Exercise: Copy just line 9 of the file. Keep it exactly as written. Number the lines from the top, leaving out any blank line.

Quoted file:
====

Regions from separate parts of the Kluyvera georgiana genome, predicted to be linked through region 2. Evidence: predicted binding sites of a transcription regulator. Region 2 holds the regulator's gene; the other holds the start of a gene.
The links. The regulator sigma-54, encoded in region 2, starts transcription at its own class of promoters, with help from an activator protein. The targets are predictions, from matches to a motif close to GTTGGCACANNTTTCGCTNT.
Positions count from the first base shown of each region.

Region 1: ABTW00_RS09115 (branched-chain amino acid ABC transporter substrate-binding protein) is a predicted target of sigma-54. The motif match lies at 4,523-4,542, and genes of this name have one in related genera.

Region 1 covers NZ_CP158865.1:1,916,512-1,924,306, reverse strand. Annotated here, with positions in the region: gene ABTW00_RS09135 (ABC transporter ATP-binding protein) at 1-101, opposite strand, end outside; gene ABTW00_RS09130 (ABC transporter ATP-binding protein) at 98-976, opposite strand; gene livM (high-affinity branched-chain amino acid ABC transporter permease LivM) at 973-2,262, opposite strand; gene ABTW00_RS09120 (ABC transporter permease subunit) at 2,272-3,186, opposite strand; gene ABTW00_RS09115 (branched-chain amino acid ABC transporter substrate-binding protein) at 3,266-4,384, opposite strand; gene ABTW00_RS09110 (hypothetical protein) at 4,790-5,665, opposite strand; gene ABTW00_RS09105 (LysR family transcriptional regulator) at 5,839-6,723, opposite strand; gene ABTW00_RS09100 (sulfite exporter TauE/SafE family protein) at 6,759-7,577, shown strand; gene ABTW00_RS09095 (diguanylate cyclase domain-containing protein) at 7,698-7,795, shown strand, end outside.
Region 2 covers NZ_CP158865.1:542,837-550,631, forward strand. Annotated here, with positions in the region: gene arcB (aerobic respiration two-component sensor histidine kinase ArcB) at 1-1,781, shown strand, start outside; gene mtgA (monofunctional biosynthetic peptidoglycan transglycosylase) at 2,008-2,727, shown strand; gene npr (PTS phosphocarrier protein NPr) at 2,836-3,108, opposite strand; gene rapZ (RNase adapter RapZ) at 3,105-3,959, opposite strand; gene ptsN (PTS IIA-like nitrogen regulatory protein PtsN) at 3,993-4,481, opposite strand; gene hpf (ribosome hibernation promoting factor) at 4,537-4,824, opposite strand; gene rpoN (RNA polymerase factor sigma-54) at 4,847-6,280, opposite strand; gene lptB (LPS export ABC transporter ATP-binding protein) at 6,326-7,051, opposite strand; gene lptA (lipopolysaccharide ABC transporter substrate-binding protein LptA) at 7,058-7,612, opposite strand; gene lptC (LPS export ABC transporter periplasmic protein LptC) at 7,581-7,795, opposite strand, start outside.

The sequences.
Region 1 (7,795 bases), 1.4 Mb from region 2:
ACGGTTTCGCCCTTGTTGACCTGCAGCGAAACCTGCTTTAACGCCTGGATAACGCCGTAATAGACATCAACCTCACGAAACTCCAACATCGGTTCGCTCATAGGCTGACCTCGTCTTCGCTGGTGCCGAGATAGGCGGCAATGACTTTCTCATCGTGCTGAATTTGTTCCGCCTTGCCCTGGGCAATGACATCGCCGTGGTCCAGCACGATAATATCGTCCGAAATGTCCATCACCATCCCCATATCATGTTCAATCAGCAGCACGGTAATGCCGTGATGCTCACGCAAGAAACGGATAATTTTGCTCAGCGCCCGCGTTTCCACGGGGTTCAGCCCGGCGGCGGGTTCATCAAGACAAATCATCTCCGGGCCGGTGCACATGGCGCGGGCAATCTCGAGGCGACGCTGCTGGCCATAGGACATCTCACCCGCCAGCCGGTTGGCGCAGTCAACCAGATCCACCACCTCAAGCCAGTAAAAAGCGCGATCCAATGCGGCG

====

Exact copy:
ACGGTTTCGCCCTTGTTGACCTGCAGCGAAACCTGCTTTAACGCCTGGATAACGCCGTAATAGACATCAACCTCACGAAACTCCAACATCGGTTCGCTCATAGGCTGACCTCGTCTTCGCTGGTGCCGAGATAGGCGGCAATGACTTTCTCATCGTGCTGAATTTGTTCCGCCTTGCCCTGGGCAATGACATCGCCGTGGTCCAGCACGATAATATCGTCCGAAATGTCCATCACCATCCCCATATCATGTTCAATCAGCAGCACGGTAATGCCGTGATGCTCACGCAAGAAACGGATAATTTTGCTCAGCGCCCGCGTTTCCACGGGGTTCAGCCCGGCGGCGGGTTCATCAAGACAAATCATCTCCGGGCCGGTGCACATGGCGCGGGCAATCTCGAGGCGACGCTGCTGGCCATAGGACATCTCACCCGCCAGCCGGTTGGCGCAGTCAACCAGATCCACCACCTCAAGCCAGTAAAAAGCGCGATCCAATGCGGCG